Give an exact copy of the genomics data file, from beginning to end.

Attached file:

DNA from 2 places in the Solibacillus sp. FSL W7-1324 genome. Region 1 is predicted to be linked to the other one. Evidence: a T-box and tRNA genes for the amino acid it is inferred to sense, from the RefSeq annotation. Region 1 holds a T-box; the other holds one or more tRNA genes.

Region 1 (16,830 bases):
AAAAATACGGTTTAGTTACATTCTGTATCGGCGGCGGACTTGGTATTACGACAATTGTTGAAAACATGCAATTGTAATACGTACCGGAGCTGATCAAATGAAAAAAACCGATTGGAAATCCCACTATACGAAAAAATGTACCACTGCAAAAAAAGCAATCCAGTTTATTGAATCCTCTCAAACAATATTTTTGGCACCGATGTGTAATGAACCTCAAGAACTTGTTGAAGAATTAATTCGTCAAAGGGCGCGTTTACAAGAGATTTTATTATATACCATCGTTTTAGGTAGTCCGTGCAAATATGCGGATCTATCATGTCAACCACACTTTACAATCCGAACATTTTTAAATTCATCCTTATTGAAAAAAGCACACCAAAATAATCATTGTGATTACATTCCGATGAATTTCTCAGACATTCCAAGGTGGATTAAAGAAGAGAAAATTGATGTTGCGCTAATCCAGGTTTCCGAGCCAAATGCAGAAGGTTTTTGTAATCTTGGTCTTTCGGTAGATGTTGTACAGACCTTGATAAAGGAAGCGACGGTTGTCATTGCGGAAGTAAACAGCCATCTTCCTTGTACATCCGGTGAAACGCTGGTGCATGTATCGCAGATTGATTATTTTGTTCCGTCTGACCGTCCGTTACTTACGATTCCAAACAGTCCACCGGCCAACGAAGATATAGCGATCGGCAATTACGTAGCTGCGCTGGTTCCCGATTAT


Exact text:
DNA from 2 places in the Solibacillus sp. FSL W7-1324 genome. Region 1 is predicted to be linked to the other one. Evidence: a T-box and tRNA genes for the amino acid it is inferred to sense, from the RefSeq annotation. Region 1 holds a T-box; the other holds one or more tRNA genes.

Region 1 (16,830 bases):
AAAAATACGGTTTAGTTACATTCTGTATCGGCGGCGGACTTGGTATTACGACAATTGTTGAAAACATGCAATTGTAATACGTACCGGAGCTGATCAAATGAAAAAAACCGATTGGAAATCCCACTATACGAAAAAATGTACCACTGCAAAAAAAGCAATCCAGTTTATTGAATCCTCTCAAACAATATTTTTGGCACCGATGTGTAATGAACCTCAAGAACTTGTTGAAGAATTAATTCGTCAAAGGGCGCGTTTACAAGAGATTTTATTATATACCATCGTTTTAGGTAGTCCGTGCAAATATGCGGATCTATCATGTCAACCACACTTTACAATCCGAACATTTTTAAATTCATCCTTATTGAAAAAAGCACACCAAAATAATCATTGTGATTACATTCCGATGAATTTCTCAGACATTCCAAGGTGGATTAAAGAAGAGAAAATTGATGTTGCGCTAATCCAGGTTTCCGAGCCAAATGCAGAAGGTTTTTGTAATCTTGGTCTTTCGGTAGATGTTGTACAGACCTTGATAAAGGAAGCGACGGTTGTCATTGCGGAAGTAAACAGCCATCTTCCTTGTACATCCGGTGAAACGCTGGTGCATGTATCGCAGATTGATTATTTTGTTCCGTCTGACCGTCCGTTACTTACGATTCCAAACAGTCCACCGGCCAACGAAGATATAGCGATCGGCAATTACGTAGCTGCGCTGGTTCCCGATTAT